Prepositions - To

1. To indicates the destination of a verb.

Pattern 1: verb + to + 0 noun
I'm going to bed.
They ride to school on the bus.

Nouns commonly used after to:
bed, breakfast, church, dinner, jail, lunch, school, work


go 0 home
It is time to go home.
They went home on the bus.

Pattern 2: verb + to + the + noun
We go to the park every afternoon.
Call when you get to the office.

Verbs often used with to:
come, drive, extend, fall, fly, get, go, hike, move, return, ride, rise, run, send, ship, sink, walk

to rise to the occasion—to force oneself to act correctly
I was surprised when he walked in, but I rose to the occasion and shook his hand.

2. To indicates the destination of a noun.

Pattern 1: noun + to + noun
The train to New York leaves at six o'clock.
We wanted to go on a cruise to the Caribbean.

Typical nouns used before to:
airplane, bridge, bus, climb, cruise, flight, highway, path, race, road, subway, train, trip, way

Pattern 2: noun + be + to + noun
The train is to New York.
His question is to me.

Typical nouns used before to:
answer, card, donation, explanation, gift, letter, memo, offer, petition, present, proposal, question, request, suggestion

3. To indicates a transfer from a person or place.

Pattern: verb + noun + to + noun
He delivers the mail to the office.
She mentioned her plans to me.

Typical verbs used before to:
bring, carry, deliver, describe, distribute, donate, explain, give, hand, introduce, lend, mention, pass, present, read, recommend, reveal, send, shout, show, sing, speak, submit, suggest, take, tell, write
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  • Prepositions - About
  • Prepositions - Above
  • Prepositions - Across
  • Prepositions - After
  • Prepositions - Against
  • Prepositions - Ahead Of
  • Prepositions - Along
  • Prepositions - Among
  • Prepositions - Around
  • Prepositions - As
  • Prepositions - At
  • Prepositions - Back to/Back From
  • Prepositions - Before
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  • Prepositions - Beneath
  • Prepositions - Beside
  • Prepositions - Besides
  • Prepositions - Between
  • Prepositions - Beyond
  • Prepositions - But
  • Prepositions - By
  • Prepositions - Close To
  • Prepositions - Despite/In Spite Of
  • Prepositions - Down
  • Prepositions - During
  • Prepositions - Except
  • Prepositions - Far From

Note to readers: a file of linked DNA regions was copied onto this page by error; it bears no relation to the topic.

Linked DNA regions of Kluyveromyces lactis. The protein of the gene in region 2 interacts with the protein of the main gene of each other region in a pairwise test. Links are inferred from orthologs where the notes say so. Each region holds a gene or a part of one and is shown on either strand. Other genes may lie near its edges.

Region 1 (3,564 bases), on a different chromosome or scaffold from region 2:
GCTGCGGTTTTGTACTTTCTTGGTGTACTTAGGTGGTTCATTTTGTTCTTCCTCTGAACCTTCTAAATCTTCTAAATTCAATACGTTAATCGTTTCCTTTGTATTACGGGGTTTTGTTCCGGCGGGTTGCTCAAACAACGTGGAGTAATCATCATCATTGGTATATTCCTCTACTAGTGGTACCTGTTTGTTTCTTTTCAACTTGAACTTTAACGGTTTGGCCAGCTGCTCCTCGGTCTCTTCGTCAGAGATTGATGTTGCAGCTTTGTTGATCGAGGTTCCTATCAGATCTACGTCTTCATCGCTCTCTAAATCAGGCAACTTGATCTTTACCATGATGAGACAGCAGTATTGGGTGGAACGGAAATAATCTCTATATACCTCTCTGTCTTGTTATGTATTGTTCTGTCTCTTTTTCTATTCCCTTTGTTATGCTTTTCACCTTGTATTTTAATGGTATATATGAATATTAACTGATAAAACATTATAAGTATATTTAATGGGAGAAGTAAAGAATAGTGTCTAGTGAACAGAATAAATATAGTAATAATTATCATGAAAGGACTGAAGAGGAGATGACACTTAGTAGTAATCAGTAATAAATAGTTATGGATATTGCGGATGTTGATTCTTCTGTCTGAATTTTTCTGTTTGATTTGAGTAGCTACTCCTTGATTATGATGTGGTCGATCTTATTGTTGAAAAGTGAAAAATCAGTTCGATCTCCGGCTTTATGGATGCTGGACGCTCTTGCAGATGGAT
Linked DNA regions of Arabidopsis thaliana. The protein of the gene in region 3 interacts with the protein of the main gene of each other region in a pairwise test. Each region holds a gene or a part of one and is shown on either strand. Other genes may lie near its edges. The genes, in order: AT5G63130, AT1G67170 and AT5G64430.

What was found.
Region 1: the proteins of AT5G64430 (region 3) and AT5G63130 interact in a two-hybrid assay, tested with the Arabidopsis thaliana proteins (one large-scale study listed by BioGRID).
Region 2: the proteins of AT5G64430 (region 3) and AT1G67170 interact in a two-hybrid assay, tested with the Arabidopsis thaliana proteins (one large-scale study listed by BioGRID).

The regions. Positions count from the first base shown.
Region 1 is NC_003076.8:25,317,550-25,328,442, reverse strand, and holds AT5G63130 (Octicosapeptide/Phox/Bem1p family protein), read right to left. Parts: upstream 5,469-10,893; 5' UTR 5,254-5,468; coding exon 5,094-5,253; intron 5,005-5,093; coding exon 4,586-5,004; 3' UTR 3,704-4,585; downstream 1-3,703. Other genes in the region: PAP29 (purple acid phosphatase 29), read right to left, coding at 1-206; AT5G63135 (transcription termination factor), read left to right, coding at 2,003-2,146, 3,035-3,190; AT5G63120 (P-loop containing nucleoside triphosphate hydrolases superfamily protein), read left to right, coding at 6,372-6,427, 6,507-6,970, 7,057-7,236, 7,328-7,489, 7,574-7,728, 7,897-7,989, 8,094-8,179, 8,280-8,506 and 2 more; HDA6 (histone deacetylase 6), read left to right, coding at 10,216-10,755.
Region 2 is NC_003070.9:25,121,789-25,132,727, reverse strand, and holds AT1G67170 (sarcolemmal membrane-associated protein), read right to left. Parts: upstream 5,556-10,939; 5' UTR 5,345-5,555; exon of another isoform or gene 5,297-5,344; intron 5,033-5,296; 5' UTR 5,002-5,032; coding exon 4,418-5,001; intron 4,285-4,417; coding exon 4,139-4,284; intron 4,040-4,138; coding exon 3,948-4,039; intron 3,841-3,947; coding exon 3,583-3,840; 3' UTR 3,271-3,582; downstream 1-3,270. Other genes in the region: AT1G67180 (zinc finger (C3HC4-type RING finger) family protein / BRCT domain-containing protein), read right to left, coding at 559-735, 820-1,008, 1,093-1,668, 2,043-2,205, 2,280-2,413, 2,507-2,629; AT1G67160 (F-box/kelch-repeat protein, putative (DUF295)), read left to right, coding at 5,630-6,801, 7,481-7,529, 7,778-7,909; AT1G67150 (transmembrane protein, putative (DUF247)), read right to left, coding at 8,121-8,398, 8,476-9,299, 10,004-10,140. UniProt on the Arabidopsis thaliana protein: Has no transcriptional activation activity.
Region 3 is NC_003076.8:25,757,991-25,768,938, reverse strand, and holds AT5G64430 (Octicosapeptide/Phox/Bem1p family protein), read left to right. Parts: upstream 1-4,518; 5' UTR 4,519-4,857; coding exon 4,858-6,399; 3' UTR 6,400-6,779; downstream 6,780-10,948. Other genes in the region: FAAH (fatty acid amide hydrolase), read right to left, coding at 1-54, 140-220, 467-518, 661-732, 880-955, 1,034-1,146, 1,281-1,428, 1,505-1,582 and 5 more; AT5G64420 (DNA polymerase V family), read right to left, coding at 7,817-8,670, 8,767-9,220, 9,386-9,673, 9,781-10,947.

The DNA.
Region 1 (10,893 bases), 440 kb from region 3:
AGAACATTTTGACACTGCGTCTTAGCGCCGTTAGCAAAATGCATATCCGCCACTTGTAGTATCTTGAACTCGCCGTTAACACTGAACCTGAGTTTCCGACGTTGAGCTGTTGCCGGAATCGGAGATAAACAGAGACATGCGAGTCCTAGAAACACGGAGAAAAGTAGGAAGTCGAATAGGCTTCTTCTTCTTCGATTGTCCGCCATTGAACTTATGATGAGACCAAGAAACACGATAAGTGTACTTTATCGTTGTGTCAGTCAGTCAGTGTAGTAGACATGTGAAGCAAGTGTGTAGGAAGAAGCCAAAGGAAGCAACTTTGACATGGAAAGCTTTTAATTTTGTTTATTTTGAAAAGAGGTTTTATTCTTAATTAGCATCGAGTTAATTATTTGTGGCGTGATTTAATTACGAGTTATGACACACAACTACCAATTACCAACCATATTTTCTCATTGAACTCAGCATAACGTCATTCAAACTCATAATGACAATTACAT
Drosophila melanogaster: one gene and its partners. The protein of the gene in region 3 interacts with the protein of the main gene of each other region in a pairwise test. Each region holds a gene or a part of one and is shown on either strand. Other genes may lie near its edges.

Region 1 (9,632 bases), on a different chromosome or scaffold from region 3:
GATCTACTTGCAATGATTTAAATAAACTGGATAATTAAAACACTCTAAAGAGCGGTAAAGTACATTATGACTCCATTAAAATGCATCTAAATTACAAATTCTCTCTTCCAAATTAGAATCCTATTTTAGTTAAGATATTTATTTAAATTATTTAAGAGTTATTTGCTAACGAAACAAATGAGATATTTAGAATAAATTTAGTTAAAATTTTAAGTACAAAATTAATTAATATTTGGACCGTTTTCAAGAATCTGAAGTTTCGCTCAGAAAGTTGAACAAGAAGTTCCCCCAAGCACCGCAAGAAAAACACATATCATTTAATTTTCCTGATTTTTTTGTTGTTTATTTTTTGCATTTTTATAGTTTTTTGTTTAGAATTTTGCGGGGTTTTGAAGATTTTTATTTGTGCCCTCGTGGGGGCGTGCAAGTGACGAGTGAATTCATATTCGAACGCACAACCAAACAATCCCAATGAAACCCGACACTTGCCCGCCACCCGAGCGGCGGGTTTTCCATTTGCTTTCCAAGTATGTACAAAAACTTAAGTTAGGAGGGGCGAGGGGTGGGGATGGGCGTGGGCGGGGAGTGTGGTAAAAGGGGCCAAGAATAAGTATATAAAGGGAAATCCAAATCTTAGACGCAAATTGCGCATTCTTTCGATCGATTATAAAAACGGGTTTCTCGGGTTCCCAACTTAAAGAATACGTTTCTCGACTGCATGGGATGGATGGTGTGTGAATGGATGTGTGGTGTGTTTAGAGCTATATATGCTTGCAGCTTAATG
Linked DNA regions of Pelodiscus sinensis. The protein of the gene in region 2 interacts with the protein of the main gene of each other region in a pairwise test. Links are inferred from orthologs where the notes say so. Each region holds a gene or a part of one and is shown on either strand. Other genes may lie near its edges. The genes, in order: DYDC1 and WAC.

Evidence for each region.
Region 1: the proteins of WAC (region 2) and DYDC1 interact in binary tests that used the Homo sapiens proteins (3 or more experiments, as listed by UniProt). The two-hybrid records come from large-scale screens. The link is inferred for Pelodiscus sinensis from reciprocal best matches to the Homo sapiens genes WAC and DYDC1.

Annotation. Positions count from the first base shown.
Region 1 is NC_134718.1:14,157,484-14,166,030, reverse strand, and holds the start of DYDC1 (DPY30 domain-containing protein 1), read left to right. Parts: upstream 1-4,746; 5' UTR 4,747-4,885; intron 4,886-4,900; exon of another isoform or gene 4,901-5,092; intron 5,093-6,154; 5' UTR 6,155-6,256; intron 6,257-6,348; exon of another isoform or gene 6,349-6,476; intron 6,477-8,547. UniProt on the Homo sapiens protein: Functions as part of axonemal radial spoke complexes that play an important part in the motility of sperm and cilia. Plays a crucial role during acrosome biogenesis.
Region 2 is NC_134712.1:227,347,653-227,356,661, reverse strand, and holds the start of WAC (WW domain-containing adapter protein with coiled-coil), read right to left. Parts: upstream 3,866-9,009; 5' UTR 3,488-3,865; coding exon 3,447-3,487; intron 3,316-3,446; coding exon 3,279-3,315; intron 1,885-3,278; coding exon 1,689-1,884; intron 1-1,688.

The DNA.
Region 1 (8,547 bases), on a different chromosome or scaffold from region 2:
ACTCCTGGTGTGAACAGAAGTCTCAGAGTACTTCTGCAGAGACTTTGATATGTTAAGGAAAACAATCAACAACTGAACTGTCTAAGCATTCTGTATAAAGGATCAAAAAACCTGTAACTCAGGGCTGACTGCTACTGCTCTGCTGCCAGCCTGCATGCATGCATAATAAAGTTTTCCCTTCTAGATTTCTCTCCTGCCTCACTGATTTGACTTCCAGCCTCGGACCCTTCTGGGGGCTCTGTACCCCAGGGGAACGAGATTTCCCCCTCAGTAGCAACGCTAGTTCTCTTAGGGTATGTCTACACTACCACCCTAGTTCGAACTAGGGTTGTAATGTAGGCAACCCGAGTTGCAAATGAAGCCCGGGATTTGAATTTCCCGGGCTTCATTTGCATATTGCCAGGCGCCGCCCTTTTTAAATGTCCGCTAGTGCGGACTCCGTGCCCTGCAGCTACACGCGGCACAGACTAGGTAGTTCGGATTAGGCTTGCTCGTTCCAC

• Prepositions - For
  • Prepositions - From
  • Prepositions - In
  • Prepositions - In Back Of
  • Prepositions - In Front Of
  • Prepositions - Inside
  • Prepositions - Instead Of
  • Prepositions - Into
  • Prepositions - Like
  • Prepositions - Near
  • Prepositions - Next To
  • Prepositions - Of
  • Prepositions - Off
  • Prepositions - On
  • Prepositions - On Top Of
  • Prepositions - Onto
  • Prepositions - Opposite
  • Prepositions - Out
  • Prepositions - Outside
  • Prepositions - Over
  • Prepositions - Past
  • Prepositions - Through
  • Prepositions - Throughout
  • Prepositions - To
  • Prepositions - Toward
  • Prepositions - Towards
  • Prepositions - Under
  • Prepositions - Underneath
  • Prepositions - Until
  • Prepositions - Up
  • Prepositions - With
  • Prepositions - Within
  • Prepositions - Without
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  • Boost Self Confidence


    how your conditioning and your relationship with your parents as a child continue to affect you.

    Children begin by loving their parents. After a time they judge them. Rarely, if ever, do they forgive them. - Oscar Wilde

    Your self-image began to take shape even before you left the cradle and was pretty well established by the time you reached the age of 8.

    By then, on average, you had already received over 70,000 negative dictates: 'Don't do that', 'No you can't', 'Who do you think you are?''You'll never make anything of yourself,'and so on. Most of these were run of the mill reprimands to which adults attach little importance; but they affect a child deeply and the accumulated effect can be devastating. The truth is, children simply do not have the ability to distinguish between fair and unfair criticism, or make allowances if the adults in their lives have had a hard day.

    When you pleased your parents, or other adult authority figures, they rewarded you: they gave you attention and approval. When you displeased them, they showed their disapproval by withdrawing attention or privileges or, in some cases, punishing you physically. The means by which a person moulds the behaviour of another using a combination of reward and punishment is termed conditioning. You experienced plenty of it as a child, much of it negative. Very few young people reach adulthood without having their confidence dented in some way.

    Once you understand your conditioning you can unravel the knots, dispense with the ropes that tied you down and leave them behind forever.

    Chourishi Systems